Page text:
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September 28, 2006 Edition

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The Spirit will find us:
Even if we miss the boat

sketch of St. Paul University Catholic Center

Living the Scriptures 

with St. Paul University 
Catholic Center 

Anders Hendrickson 

In desert wastes between barren sands and blazing sky, as the Chosen People, sustained only by God's daily ration of manna, stubbornly ignored miracle upon miracle, the man of God, Moses, at last was to receive help: 70 men anointed with God's Spirit, whom the church has ever seen as symbols of the priests who aid the bishop. Among the 70 God called were Eldad and Medad, and they did not come.

We don't know why they missed the ceremony. Perhaps they feared such a heavy responsibility, or perhaps felt unworthy of so great an honor, or perhaps simply stayed home to tend a sick child.

What the Scriptures do tell us is that God's call was not thwarted. When the Spirit came upon the other 68 elders, He also sought out Eldad and Medad at home; their prophesying proved that God had found them.

26th Sunday
in Ordinary Time
(Sunday, Oct. 1, 2006)
Num 11:25-29
Ps 19:8, 10, 12-13, 14
Jas 5:1-6
Mk 9:38-43, 45, 47-48

Every Christian has some mission in the church, the New Israel, and for the young the great task is to discover one's primary vocation. Am I to be a layman? A cloistered monk? A priest? A missionary?

I myself spent years attending discernment retreats, praying to know God's will, and growing frustrated at the delay. Sometimes, straining my ears to hear in the silence, I began to wonder whether I had missed the call, whether God had indeed spoken but I simply hadn't heard.

Now the story of Eldad and Medad is no excuse for inactivity. Human messengers summoned them to the tent; God speaks through our family and friends, too. Their calling was confirmed by Moses, just as Mother Church confirms our vocations to marriage, to priesthood, to religious life.

They ought to have gone in obedience to the tent to discover God's call. Likewise the long hours I spent in obedient prayer were my duty and no excess - but could they fail anyway, through some mistake of mine?

No, the Scriptures insist. Jesus Christ is the eternal Word of the Father, of which all human language is but a shadowy reflection: He knows how to communicate. A master orator wields that still, small voice.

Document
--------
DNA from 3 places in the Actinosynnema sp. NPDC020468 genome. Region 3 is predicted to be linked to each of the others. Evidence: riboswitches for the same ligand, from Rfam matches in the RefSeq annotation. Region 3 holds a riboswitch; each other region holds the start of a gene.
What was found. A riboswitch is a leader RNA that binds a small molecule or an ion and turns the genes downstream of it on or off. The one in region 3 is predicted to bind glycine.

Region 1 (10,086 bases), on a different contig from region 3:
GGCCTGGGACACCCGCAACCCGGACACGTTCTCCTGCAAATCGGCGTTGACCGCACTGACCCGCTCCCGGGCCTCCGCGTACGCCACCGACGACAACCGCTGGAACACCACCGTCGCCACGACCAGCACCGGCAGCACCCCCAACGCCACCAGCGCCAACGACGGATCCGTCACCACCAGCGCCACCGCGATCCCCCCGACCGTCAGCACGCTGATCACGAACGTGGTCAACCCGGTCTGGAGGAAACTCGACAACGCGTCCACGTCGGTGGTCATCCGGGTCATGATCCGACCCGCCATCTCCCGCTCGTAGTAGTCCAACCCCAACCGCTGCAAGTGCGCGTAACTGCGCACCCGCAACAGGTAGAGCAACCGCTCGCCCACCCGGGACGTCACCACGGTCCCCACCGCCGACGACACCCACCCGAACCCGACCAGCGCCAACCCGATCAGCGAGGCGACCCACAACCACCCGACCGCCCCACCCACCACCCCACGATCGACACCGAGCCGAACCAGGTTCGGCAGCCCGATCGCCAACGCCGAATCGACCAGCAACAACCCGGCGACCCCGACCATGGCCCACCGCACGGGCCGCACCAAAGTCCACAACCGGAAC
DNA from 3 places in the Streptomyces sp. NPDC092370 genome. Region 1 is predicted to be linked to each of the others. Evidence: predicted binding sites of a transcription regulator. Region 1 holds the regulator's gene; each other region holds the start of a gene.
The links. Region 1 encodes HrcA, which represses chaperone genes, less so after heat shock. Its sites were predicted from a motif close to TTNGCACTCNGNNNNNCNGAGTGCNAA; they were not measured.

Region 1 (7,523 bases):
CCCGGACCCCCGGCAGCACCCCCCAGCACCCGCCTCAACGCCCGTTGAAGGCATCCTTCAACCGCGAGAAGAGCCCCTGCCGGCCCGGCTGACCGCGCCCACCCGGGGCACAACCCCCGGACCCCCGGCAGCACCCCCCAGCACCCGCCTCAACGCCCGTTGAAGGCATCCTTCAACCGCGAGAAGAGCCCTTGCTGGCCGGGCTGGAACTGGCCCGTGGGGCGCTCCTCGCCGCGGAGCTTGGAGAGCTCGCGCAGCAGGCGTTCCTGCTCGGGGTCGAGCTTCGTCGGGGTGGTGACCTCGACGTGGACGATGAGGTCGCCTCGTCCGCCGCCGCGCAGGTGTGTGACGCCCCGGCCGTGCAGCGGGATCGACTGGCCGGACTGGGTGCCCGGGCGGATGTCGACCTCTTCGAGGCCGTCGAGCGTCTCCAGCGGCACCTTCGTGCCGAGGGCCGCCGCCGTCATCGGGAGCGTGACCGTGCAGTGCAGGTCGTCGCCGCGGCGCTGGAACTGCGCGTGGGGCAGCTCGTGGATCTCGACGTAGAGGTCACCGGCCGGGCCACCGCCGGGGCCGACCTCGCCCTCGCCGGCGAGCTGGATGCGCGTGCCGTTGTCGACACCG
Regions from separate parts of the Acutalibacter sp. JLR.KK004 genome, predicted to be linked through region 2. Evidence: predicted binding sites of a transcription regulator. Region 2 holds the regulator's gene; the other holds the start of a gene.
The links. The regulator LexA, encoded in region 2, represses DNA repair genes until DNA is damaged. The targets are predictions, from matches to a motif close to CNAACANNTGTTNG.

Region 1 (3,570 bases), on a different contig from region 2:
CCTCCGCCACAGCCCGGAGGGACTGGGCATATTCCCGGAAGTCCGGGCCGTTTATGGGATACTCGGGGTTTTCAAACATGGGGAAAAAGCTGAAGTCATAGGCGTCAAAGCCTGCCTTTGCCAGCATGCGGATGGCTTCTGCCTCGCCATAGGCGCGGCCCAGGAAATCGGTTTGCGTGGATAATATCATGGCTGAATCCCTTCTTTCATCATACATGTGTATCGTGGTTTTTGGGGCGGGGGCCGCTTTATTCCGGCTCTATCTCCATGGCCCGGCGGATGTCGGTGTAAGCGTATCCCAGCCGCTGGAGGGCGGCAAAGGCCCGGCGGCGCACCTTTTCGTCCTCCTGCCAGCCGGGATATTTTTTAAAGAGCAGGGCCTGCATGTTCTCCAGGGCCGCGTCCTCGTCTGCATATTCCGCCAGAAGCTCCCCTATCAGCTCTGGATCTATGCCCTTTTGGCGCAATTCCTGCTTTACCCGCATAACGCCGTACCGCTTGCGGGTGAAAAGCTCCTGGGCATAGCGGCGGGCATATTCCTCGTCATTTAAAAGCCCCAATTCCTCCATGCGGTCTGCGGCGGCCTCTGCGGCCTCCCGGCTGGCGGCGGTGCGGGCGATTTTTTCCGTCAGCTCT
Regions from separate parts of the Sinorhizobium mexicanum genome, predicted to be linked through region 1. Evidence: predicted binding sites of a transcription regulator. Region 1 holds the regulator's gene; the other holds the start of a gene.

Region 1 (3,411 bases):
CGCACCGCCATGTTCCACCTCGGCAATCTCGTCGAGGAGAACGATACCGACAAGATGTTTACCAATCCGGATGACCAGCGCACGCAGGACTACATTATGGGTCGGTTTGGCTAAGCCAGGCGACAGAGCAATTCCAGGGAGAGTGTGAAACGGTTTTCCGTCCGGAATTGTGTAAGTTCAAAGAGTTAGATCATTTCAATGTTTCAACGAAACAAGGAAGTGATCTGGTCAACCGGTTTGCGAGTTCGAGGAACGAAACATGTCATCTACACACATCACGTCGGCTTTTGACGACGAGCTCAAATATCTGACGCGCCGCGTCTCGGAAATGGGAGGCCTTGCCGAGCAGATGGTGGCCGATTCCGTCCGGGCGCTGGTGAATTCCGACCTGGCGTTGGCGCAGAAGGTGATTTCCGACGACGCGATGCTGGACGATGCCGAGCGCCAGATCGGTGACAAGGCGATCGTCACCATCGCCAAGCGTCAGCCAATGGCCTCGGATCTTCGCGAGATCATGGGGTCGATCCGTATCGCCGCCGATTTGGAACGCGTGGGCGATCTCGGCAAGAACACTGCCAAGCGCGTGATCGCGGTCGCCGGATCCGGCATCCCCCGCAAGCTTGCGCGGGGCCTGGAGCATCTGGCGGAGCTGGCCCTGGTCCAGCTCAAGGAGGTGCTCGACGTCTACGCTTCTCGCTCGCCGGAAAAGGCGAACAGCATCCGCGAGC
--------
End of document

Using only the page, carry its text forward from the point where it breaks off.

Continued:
Even if you miss the boat, as Eldad and Medad missed their ceremony, God will not be missed. Even if you're in the wrong place when God speaks, He will be heard. So long as you do not intentionally ignore Him, you will hear His call when it comes.

My own time of discernment I spent at monasteries and Jesuit houses, among Oratorians and diocesan clergy, and even two years in graduate seminary, looking hard for the celibate vocation I was expecting.

Although I was looking in these "wrong" places, God's Spirit found me even there; when His time came, I heard clearly enough His call to marriage, and Our Lady provided confirmations of my vocation as unmistakable as Eldad and Medad's prophesying was of theirs.

We may confidently await His call in patient prayer; hearing Moses' prayer, the Lord will indeed put His Spirit upon all of us.

Anders Hendrickson is a Ph.D. student in mathematics at the University of Wisconsin-Madison and teaches Latin at St. Ambrose Academy. He is a parishioner of Holy Redeemer Parish in Madison and has helped lead the graduate student and young professionals group at St. Paul's. He will marry Marie Patton this November.

St. Paul's Web site is www.stpaulscc.org

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Faith Alive!

Faith Alive! logo

In a Nutshell

  • In the church's vision, the inculturation process is one of "earthing" the Gospel in the cultures of particular peoples throughout the world.

  • Our faith ancestors faithfully inculturated and passed on the Catholic faith that lives in the words, gestures, worship and lives of God's people in each generation.

  • How can the Sunday Mass draw together the distinct cultural groups within a multicultural parish?

    Catholic News Service
    3211 Fourth St NE
    Washington DC 20017
  •  Food for Thought
    Cultures differ from nation to nation. Of course, cultures also differ within individual nations and even local communities.

    To inculturate the Gospel is to discover how it can be rooted in a culture -- to give the Gospel "flesh" in a given culture. How large the challenge of globalization is becomes clear when we consider the very large number of cultural groups today, both globally and locally.

    Bishop Amadee Grab of Chur, Switzerland, said this about inculturation in a 2004 speech: "To speak of the inculturation of the Gospel does not mean abandoning the heart of the Gospel; it is, rather, a sign of the desire to share with our contemporaries what the Gospel can valuably contribute to our culture."